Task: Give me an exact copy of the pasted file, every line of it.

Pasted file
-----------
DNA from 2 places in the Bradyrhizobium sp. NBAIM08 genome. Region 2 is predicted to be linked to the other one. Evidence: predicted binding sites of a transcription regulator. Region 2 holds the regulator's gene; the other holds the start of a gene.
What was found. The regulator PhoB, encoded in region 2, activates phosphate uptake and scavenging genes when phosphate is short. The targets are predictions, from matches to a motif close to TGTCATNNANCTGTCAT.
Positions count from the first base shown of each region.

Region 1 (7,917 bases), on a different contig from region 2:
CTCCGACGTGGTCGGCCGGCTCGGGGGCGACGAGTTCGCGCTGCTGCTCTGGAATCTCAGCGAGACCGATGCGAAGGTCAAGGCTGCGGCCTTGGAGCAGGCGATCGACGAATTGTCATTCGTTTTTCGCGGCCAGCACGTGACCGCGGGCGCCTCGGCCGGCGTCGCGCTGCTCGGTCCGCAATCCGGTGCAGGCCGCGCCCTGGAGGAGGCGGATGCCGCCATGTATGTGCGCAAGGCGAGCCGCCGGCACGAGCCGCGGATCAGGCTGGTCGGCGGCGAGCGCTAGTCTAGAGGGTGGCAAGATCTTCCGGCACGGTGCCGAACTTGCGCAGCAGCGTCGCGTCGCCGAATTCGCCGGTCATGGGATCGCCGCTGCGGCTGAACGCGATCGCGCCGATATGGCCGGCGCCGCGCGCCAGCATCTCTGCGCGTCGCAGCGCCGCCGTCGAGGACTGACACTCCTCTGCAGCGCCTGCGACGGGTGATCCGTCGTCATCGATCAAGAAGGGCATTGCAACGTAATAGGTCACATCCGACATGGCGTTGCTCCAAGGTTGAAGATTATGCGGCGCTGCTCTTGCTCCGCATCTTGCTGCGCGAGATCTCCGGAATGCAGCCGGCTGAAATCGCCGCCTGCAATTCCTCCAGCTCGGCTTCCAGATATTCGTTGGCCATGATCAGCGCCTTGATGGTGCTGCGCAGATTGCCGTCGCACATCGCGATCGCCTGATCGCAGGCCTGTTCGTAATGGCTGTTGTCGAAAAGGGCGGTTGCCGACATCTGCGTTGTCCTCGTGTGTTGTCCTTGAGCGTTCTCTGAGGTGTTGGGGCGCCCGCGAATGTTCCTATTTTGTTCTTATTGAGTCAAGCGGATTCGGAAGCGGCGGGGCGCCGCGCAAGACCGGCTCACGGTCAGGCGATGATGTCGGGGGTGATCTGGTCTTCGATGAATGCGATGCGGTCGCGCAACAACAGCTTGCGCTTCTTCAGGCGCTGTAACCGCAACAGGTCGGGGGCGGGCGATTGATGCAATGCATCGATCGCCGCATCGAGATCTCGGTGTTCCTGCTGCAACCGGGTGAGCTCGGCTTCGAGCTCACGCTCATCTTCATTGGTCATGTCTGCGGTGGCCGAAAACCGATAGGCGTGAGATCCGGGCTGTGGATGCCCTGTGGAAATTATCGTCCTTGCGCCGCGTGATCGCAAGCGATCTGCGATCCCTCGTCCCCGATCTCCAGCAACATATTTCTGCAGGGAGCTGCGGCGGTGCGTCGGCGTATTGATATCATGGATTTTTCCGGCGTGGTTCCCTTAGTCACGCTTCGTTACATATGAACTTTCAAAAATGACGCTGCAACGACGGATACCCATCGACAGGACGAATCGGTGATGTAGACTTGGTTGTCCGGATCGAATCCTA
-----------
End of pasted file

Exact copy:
DNA from 2 places in the Bradyrhizobium sp. NBAIM08 genome. Region 2 is predicted to be linked to the other one. Evidence: predicted binding sites of a transcription regulator. Region 2 holds the regulator's gene; the other holds the start of a gene.
What was found. The regulator PhoB, encoded in region 2, activates phosphate uptake and scavenging genes when phosphate is short. The targets are predictions, from matches to a motif close to TGTCATNNANCTGTCAT.
Positions count from the first base shown of each region.

Region 1 (7,917 bases), on a different contig from region 2:
CTCCGACGTGGTCGGCCGGCTCGGGGGCGACGAGTTCGCGCTGCTGCTCTGGAATCTCAGCGAGACCGATGCGAAGGTCAAGGCTGCGGCCTTGGAGCAGGCGATCGACGAATTGTCATTCGTTTTTCGCGGCCAGCACGTGACCGCGGGCGCCTCGGCCGGCGTCGCGCTGCTCGGTCCGCAATCCGGTGCAGGCCGCGCCCTGGAGGAGGCGGATGCCGCCATGTATGTGCGCAAGGCGAGCCGCCGGCACGAGCCGCGGATCAGGCTGGTCGGCGGCGAGCGCTAGTCTAGAGGGTGGCAAGATCTTCCGGCACGGTGCCGAACTTGCGCAGCAGCGTCGCGTCGCCGAATTCGCCGGTCATGGGATCGCCGCTGCGGCTGAACGCGATCGCGCCGATATGGCCGGCGCCGCGCGCCAGCATCTCTGCGCGTCGCAGCGCCGCCGTCGAGGACTGACACTCCTCTGCAGCGCCTGCGACGGGTGATCCGTCGTCATCGATCAAGAAGGGCATTGCAACGTAATAGGTCACATCCGACATGGCGTTGCTCCAAGGTTGAAGATTATGCGGCGCTGCTCTTGCTCCGCATCTTGCTGCGCGAGATCTCCGGAATGCAGCCGGCTGAAATCGCCGCCTGCAATTCCTCCAGCTCGGCTTCCAGATATTCGTTGGCCATGATCAGCGCCTTGATGGTGCTGCGCAGATTGCCGTCGCACATCGCGATCGCCTGATCGCAGGCCTGTTCGTAATGGCTGTTGTCGAAAAGGGCGGTTGCCGACATCTGCGTTGTCCTCGTGTGTTGTCCTTGAGCGTTCTCTGAGGTGTTGGGGCGCCCGCGAATGTTCCTATTTTGTTCTTATTGAGTCAAGCGGATTCGGAAGCGGCGGGGCGCCGCGCAAGACCGGCTCACGGTCAGGCGATGATGTCGGGGGTGATCTGGTCTTCGATGAATGCGATGCGGTCGCGCAACAACAGCTTGCGCTTCTTCAGGCGCTGTAACCGCAACAGGTCGGGGGCGGGCGATTGATGCAATGCATCGATCGCCGCATCGAGATCTCGGTGTTCCTGCTGCAACCGGGTGAGCTCGGCTTCGAGCTCACGCTCATCTTCATTGGTCATGTCTGCGGTGGCCGAAAACCGATAGGCGTGAGATCCGGGCTGTGGATGCCCTGTGGAAATTATCGTCCTTGCGCCGCGTGATCGCAAGCGATCTGCGATCCCTCGTCCCCGATCTCCAGCAACATATTTCTGCAGGGAGCTGCGGCGGTGCGTCGGCGTATTGATATCATGGATTTTTCCGGCGTGGTTCCCTTAGTCACGCTTCGTTACATATGAACTTTCAAAAATGACGCTGCAACGACGGATACCCATCGACAGGACGAATCGGTGATGTAGACTTGGTTGTCCGGATCGAATCCTA